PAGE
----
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Water Easements

A dry Summer is a timely reminder to consider the importance of water easements, particularly for rural properties.

An easement grants a right for the owner of one property to do something on someone else’s property. There are several types of easements including the right to convey electricity, a right of way and the right to convey and drain water from one property to another.

An easement instrument records the existence and description of the easement. Once the document is created and signed, it is registered on the titles to both or either property.

It is important to be clear about the terms of each easement when purchasing a property or granting an easement to a neighbouring property. The Land Transfer Regulations 2002 imply certain rights and powers into easements unless they are specifically altered in the easement instrument.

With respect to the right to convey water, this includes the right to take and convey water in free and unimpeded flow from the source of supply. It also includes the use of pumps, pipes, storage tanks and water-purifying equipment. The Regulations prevent the grantor of the easement from doing anything on their land which may cause the purity or flow of water to be diminished or polluted.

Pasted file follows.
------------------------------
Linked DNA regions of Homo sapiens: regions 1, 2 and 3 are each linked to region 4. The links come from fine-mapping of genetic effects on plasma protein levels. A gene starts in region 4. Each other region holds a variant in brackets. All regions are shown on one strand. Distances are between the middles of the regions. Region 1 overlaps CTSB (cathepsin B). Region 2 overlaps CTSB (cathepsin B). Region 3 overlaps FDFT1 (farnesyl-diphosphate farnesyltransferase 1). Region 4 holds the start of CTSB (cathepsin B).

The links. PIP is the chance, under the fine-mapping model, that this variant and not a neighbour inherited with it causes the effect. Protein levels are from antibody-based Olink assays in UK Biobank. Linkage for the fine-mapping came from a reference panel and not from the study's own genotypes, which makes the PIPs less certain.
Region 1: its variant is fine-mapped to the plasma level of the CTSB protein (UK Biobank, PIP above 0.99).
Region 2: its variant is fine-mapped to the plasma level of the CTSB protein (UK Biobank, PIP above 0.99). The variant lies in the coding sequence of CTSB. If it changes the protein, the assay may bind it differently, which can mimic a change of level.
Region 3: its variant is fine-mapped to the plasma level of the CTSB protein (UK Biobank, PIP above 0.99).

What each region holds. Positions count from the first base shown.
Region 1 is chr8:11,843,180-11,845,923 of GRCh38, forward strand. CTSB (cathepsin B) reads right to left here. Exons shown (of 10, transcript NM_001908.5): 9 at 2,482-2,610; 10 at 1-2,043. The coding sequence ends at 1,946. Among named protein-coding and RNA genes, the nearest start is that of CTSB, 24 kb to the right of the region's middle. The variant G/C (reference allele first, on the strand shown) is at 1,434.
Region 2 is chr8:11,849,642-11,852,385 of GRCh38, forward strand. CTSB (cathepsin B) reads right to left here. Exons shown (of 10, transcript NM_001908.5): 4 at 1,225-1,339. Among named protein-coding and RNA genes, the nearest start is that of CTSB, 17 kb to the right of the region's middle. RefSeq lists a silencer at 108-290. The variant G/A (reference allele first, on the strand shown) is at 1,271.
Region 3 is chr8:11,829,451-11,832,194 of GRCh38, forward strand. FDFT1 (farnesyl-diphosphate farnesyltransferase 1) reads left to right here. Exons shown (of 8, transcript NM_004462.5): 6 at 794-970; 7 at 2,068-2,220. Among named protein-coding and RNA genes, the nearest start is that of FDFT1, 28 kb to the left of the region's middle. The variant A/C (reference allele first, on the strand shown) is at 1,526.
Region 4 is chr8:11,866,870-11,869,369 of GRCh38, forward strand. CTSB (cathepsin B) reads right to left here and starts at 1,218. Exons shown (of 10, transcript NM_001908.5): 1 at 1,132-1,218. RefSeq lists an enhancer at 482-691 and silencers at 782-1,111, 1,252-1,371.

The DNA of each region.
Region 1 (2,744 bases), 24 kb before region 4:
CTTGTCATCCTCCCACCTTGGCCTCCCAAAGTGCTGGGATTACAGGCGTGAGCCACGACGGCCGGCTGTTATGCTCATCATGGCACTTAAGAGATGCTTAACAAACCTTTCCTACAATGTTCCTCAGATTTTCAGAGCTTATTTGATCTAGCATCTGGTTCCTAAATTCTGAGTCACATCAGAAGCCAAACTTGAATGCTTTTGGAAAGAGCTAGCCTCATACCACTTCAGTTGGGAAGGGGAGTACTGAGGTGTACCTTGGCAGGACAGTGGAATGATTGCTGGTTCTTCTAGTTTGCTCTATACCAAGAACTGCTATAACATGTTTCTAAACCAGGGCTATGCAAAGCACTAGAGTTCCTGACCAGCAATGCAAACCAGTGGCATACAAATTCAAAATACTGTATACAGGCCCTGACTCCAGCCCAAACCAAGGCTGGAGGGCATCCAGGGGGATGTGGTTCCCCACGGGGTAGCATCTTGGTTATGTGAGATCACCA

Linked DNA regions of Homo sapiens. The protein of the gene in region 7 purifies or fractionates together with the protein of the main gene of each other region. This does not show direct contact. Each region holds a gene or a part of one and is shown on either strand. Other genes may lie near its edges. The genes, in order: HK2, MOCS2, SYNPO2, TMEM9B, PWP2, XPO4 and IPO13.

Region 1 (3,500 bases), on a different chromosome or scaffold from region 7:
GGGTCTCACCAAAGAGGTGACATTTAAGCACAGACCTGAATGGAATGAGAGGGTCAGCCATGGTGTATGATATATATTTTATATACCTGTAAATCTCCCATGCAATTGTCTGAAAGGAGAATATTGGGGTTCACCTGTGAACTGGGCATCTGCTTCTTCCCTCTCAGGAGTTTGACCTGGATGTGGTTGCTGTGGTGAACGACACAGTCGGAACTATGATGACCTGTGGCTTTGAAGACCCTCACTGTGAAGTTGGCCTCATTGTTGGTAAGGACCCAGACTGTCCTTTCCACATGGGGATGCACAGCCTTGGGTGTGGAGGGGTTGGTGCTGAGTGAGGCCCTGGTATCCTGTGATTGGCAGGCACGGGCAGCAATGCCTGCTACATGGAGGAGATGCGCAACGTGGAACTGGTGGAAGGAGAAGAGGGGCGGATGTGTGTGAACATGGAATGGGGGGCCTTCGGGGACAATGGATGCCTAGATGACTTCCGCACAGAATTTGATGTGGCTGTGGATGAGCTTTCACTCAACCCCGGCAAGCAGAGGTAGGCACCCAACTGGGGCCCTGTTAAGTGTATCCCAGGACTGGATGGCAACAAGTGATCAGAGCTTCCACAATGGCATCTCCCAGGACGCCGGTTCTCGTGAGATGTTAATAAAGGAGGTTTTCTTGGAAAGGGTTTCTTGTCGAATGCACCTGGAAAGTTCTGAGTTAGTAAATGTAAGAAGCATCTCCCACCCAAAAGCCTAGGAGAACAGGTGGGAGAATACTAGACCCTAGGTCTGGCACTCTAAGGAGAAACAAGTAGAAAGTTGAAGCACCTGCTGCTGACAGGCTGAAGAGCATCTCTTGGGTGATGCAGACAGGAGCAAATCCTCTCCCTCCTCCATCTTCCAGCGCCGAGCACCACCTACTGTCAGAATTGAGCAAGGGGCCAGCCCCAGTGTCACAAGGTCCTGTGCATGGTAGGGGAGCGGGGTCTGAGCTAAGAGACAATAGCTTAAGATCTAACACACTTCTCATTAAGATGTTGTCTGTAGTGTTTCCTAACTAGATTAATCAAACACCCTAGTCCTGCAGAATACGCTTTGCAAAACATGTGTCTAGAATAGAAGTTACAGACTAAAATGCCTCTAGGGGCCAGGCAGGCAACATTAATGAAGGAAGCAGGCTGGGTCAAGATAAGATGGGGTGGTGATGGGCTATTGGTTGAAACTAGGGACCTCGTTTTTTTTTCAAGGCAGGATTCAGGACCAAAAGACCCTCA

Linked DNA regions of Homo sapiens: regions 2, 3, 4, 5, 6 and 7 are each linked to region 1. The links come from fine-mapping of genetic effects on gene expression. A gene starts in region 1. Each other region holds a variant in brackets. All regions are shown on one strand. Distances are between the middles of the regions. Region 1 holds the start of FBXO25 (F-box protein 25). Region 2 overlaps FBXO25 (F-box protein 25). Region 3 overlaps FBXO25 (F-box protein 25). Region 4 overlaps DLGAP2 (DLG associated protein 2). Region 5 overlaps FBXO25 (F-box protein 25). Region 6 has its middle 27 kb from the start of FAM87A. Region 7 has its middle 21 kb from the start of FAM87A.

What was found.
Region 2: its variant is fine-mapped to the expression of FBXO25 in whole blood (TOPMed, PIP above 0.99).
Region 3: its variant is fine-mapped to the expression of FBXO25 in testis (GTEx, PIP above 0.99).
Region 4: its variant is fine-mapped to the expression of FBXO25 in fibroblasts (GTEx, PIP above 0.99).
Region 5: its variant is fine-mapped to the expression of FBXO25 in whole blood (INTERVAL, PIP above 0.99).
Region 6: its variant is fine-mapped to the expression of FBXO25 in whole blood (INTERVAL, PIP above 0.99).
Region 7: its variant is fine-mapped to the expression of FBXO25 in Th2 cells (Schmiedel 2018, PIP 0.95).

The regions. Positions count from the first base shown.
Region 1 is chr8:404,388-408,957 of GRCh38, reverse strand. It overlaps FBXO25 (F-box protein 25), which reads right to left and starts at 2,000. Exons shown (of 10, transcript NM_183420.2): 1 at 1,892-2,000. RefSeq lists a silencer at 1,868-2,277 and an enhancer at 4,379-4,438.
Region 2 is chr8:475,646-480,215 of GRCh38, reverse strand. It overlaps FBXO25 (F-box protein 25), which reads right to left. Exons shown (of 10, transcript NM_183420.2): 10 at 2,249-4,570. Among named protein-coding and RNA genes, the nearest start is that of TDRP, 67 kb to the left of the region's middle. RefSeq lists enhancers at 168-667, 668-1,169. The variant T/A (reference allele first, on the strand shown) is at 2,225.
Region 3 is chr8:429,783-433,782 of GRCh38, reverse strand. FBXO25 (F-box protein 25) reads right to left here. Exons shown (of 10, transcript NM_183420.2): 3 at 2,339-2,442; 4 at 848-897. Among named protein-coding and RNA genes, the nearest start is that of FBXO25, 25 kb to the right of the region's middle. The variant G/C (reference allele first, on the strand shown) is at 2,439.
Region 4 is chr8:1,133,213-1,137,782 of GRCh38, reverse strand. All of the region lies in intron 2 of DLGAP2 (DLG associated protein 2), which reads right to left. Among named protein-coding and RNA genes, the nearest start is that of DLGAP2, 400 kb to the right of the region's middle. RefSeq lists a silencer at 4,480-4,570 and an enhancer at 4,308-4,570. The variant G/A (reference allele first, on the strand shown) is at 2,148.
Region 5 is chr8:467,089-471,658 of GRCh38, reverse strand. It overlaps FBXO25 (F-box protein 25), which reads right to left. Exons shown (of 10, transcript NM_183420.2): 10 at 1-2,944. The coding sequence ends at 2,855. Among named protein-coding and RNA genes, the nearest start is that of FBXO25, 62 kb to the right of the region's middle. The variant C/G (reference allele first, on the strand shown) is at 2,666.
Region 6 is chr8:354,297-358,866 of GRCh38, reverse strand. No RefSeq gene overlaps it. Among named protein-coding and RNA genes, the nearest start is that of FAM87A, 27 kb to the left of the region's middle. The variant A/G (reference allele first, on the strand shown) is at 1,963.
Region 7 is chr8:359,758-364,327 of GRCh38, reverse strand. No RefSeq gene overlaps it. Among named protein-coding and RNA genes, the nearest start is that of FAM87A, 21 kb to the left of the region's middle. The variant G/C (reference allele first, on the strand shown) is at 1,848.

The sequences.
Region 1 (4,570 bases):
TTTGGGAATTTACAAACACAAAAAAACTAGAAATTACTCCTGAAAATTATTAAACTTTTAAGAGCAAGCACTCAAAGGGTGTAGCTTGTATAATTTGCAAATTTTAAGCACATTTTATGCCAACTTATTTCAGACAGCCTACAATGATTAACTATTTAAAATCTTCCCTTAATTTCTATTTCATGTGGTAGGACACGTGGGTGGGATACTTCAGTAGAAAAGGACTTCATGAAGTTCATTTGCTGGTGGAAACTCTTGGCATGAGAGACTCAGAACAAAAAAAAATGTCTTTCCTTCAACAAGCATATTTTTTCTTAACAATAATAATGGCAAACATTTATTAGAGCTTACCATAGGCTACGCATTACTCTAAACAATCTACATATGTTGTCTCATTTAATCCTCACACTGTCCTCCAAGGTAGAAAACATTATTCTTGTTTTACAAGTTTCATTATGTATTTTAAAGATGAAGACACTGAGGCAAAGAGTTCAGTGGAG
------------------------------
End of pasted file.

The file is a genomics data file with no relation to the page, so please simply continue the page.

The rights and obligations implied by the Regulations are couched in fairly wide terms and grantors of easements may wish to consider altering the rights in the easement instrument, particularly if the water supply on their property is limited. The grantor could regulate the water supply by liming the amount of water that can be taken or specifying the uses to which the water can be put.

Many rural property owners have informal or “gentlemen’s” agreements regarding access to neighbouring water supplies. These agreements may persist over several years however it is important to note that they do not amount to easements and are not legally binding. If the property enjoying access to the neighbouring water supply is sold, the new owner has no right to access the water supply in the absence of an easement.

For more information on easements, contact one of the property law experts at Arnet Law.

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